Natural disasters have political consequences.
If George W. Bush had handled the Hurricane Katrina aftermath in 2005 as well as China’s leadership thus far has reacted to its far more deadly earthquake, he would be more popular and could have finished his second term with greater achievements on other fronts.
Tempting as it is to judge China’s response as further evidence of the country’s unstoppable rise, it is a reminder of Chinese fragility. What lurks beneath the firm surface of accomplishment are growing economic, social and environmental shifts that might threaten the country’s single-party, technocratic leadership.
Put simply, incompetent federal and local officials’ bungling of the Hurricane Katrina relief plans posed no danger to America’s system of government. Autocratic Chinese authorities have more at stake as their legitimacy derives not from popular vote but from performance and a monopoly on political power. For all its leaps into modernity, China remains a country where hundreds of millions see divine damnation for their leaders in natural disasters.
Though fading, this notion of “the Mandate of Heaven” has supported rulers from the Zhou Dynasty in 1000 B.C. through China’s last Qing Dynasty, which ended in 1912. Term limits came in the form of severe floods, famines or earthquakes that expressed heaven’s displeasure. The events, in turn, sparked large-scale organized rebellions that resulted in overthrows.
Even Communist Party diehards wondered whether there wasn’t some link between Mao Zedong’s death and the 1976 earthquake that shortly preceded it, killing 250,000.
Suited to the Task
The current government didn’t need superstition to comprehend the stakes in the May 12 earthquake, which left about 70,000 people dead or missing. With inflation accelerating, air- and-water quality worsening, and the gap between coastal rich and inland poor growing, a natural disaster of this magnitude could have touched off political unrest.
This was, however, precisely the sort of crisis that best suits the leadership of President Hu Jintao and Premier Wen Jiabao. Since taking power in 2002, Hu’s administration has won respect for its skill. Deng Xiaoping from 1978 to 1993 focused on pulling China out of political isolation and underdevelopment. Jiang Zemin from 1993 to 2003 accelerated economic growth.
Yet it has been left to Hu to balance this wildly successful economic engine with social, legal and political measures that might bridge gaping economic and social divides while maintaining the Communist Party’s primary interest of continuing its reign indefinitely.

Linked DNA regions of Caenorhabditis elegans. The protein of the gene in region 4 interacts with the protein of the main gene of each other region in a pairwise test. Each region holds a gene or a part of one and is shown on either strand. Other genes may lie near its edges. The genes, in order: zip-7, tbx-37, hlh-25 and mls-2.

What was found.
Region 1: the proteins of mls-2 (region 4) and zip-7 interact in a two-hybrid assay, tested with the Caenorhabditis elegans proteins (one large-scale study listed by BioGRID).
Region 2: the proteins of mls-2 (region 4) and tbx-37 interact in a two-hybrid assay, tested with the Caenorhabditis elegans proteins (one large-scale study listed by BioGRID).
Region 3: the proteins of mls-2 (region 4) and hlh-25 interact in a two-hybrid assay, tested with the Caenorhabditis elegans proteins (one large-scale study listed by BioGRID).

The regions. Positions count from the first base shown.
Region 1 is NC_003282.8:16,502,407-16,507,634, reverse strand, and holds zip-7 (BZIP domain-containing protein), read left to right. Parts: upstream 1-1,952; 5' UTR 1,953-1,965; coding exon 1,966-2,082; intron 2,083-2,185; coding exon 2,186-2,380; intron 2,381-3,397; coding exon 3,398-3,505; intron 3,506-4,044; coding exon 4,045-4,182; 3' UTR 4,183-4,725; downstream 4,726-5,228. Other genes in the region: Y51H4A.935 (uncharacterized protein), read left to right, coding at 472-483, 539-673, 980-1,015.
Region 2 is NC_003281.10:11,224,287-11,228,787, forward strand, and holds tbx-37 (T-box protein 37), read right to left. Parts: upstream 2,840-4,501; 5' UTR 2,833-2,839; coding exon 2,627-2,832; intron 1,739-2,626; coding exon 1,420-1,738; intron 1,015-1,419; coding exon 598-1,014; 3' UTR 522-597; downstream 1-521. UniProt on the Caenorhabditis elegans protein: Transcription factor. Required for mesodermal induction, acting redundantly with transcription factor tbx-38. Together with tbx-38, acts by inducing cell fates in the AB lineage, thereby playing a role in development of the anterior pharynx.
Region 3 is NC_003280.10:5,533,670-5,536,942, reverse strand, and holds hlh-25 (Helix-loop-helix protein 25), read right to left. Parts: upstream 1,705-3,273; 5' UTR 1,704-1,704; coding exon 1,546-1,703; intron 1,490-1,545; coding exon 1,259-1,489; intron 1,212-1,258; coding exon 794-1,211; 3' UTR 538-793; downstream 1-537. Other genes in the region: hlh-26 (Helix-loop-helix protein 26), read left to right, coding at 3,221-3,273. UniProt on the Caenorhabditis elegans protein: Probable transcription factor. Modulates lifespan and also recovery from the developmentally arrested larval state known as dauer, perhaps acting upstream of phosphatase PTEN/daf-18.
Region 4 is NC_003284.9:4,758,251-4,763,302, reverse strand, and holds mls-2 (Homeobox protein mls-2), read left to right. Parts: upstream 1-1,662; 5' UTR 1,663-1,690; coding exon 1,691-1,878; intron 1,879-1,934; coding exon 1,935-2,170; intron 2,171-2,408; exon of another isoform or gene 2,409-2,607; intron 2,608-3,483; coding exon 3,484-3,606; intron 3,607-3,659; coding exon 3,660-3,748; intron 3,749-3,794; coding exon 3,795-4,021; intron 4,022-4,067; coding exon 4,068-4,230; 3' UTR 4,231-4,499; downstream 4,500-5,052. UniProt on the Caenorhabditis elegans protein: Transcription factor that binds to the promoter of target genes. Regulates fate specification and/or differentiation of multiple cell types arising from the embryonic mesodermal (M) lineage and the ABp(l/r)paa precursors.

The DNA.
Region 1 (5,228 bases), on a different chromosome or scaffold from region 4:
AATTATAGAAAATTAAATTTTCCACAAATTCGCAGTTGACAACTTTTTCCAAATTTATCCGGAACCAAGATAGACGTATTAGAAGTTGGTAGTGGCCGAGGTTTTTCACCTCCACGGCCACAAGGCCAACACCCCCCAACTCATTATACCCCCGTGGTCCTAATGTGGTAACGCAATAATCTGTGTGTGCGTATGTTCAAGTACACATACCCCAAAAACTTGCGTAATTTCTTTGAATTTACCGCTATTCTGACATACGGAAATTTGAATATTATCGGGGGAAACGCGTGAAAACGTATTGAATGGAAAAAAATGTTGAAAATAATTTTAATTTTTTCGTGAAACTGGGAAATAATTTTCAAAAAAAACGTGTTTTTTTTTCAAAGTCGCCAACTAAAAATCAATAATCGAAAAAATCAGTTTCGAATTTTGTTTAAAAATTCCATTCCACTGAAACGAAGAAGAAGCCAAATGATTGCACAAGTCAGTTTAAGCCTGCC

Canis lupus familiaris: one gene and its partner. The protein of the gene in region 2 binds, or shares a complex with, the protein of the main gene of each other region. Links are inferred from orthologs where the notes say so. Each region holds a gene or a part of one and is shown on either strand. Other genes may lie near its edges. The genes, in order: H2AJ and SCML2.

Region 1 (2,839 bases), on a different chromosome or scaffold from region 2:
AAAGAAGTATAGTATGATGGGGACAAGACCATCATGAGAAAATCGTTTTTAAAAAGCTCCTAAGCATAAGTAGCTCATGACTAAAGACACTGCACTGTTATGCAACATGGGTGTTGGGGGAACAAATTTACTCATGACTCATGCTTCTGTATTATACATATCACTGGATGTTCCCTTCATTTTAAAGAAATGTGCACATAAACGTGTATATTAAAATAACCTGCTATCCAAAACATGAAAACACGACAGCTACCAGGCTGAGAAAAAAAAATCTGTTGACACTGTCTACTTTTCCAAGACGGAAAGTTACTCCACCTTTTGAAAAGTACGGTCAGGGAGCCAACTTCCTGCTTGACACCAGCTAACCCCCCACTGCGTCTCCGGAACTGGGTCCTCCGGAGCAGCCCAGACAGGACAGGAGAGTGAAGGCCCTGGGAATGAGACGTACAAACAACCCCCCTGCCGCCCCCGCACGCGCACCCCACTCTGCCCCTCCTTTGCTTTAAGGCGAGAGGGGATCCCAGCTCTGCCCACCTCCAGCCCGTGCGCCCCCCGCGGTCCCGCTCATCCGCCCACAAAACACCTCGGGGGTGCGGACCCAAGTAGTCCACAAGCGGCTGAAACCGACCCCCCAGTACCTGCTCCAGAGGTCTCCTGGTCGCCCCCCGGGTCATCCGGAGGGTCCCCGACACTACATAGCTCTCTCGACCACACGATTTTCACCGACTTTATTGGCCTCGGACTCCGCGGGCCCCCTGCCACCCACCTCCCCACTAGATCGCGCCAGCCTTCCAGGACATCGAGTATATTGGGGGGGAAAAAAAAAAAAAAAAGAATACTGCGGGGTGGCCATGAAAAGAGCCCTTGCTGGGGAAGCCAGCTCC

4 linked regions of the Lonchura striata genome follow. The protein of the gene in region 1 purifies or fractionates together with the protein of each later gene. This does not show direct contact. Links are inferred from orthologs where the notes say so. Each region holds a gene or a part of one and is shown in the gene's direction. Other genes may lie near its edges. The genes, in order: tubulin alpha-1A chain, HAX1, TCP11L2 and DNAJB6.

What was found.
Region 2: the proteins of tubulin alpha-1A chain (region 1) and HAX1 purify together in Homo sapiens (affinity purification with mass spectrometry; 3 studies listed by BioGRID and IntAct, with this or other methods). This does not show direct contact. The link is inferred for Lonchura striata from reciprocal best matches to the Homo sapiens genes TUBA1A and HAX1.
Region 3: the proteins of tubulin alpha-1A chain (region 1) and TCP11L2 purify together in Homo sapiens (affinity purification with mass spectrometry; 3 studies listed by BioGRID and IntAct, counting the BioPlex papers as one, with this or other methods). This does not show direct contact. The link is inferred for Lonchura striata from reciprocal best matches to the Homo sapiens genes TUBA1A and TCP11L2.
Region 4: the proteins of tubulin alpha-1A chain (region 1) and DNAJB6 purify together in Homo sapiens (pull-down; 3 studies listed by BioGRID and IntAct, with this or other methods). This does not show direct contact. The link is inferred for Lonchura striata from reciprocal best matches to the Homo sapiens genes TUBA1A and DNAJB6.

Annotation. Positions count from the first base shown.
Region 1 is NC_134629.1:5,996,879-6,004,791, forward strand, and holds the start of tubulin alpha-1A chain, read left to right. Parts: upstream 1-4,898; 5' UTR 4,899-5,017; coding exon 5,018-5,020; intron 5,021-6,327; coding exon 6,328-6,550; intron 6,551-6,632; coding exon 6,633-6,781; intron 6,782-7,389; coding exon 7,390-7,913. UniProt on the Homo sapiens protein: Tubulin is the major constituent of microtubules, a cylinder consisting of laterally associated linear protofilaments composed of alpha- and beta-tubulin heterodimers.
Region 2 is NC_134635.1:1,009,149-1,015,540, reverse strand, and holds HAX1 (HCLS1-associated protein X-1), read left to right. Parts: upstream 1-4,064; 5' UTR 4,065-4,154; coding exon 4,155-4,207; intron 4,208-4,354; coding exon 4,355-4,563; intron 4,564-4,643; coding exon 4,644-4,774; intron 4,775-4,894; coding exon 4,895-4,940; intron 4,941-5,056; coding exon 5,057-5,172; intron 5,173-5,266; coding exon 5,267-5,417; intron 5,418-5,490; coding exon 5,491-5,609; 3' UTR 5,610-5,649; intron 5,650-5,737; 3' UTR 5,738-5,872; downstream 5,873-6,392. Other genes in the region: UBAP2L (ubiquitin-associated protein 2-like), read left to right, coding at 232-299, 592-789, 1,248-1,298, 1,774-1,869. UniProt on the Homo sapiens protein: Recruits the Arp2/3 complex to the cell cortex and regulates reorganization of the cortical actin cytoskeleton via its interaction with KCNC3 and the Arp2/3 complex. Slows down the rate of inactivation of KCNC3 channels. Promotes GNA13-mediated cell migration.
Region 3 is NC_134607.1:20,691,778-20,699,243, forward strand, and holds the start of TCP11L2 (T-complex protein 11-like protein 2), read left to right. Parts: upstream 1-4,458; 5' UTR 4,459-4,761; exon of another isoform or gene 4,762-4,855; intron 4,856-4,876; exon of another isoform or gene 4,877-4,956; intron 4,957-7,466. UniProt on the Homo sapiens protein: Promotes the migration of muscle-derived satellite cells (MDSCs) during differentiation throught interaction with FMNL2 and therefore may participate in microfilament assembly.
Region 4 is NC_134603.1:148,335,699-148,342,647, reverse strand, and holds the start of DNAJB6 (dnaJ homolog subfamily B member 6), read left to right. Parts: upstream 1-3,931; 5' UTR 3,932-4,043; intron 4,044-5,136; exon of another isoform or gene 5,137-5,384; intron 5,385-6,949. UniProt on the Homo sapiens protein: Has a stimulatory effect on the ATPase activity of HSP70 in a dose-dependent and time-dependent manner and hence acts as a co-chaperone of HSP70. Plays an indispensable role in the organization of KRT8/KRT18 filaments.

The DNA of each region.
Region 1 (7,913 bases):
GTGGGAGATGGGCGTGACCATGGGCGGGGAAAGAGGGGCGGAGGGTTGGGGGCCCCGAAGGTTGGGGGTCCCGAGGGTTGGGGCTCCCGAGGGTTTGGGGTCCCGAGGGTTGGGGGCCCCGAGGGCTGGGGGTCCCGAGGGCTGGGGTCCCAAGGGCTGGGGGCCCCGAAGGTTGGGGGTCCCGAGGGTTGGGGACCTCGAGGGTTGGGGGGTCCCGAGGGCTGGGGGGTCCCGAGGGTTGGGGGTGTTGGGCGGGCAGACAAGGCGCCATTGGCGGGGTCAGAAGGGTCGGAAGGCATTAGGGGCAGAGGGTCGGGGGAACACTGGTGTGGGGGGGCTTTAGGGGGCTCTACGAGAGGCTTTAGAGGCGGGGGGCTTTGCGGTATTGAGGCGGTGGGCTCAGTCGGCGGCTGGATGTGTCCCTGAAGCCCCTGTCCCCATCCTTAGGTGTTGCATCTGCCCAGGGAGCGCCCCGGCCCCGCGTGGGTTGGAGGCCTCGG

The government’s performance in the last week shouldn’t alter anyone’s conviction that a more complex and capitalist China must have more democratic evolution or even revolution. It also underscores why the Communist Party continues to befuddle those who don’t believe it can ride the tiger it has created.
Within hours of the initial quake, China’s local and central government, its police and military, and its mobilized citizenry joined in a rapid response of a scale and sophistication on par with the highest international standards.
The Chinese military’s response surprised many Western analysts — who busy themselves counting missiles and submarines — with its impressive advances in training, equipment and flexibility for new operational contingencies. If China had the political will, it now has the capability to work alongside the U.S. and others after the Myanmar cyclone to break the junta’s blood-stained intransigence and save tens of thousands of lives.
China also demonstrated how far its markets, banking system and corporate management have matured. The quake happened at 2:28 p.m., and by 8 a.m. the next day financial markets suspended trading on 66 companies whose major assets and productive capacities were in the quake zone. Companies quickly diverted supply chains, and national and regional banks kept capital flowing to the public, relief agencies and workers. Energy and construction firms donated their work and labor to quickly begin repair and replacement of critical infrastructure.
Finally, though China’s autocratic government instituted a near-total media blackout around Tibet’s recent violence, it opened the floodgates of press freedom this time. Explanation: The party saw a chance to advance its image as protector of the people and purveyor of national will.
Wen acted more like New York Mayor Rudy Giuliani did after Sept. 11, not like an apparatchik, while organizing the rescue of 300 students in Juyuan near the quake’s epicenter amid state media cooing over his selfless leadership. Though he cut his arm while falling in the school’s rubble, he refused medical assistance and shouted to the children buried inside: “I am Grandpa Wen Jiabao. Children, you have to hold on, and you will be saved.” As bodies of several dead children were lifted from the rubble, he vowed that the government would save every life possible.
That said, parts of the public may wonder how such caring leaders allowed ramshackle building standards that worsened the devastation. Some of the greatest casualties came in newer structures, a product of an overheating economy where inadequate construction oversight and corruption probably led builders to cut corners to maximize profit.
China is likely over time to go in the direction of other East Asian countries, where economic growth, a larger middle class and greater security prepared the ground for democratic change. The past week’s crisis would seem to underscore the strength of the current system, but its own structural weaknesses will grow more obvious as economic and social friction builds.
Frederick Kempe is president and CEO of the Atlantic Council. Originally published 20 May 2008 by Bloomberg News. Reprinted with permission.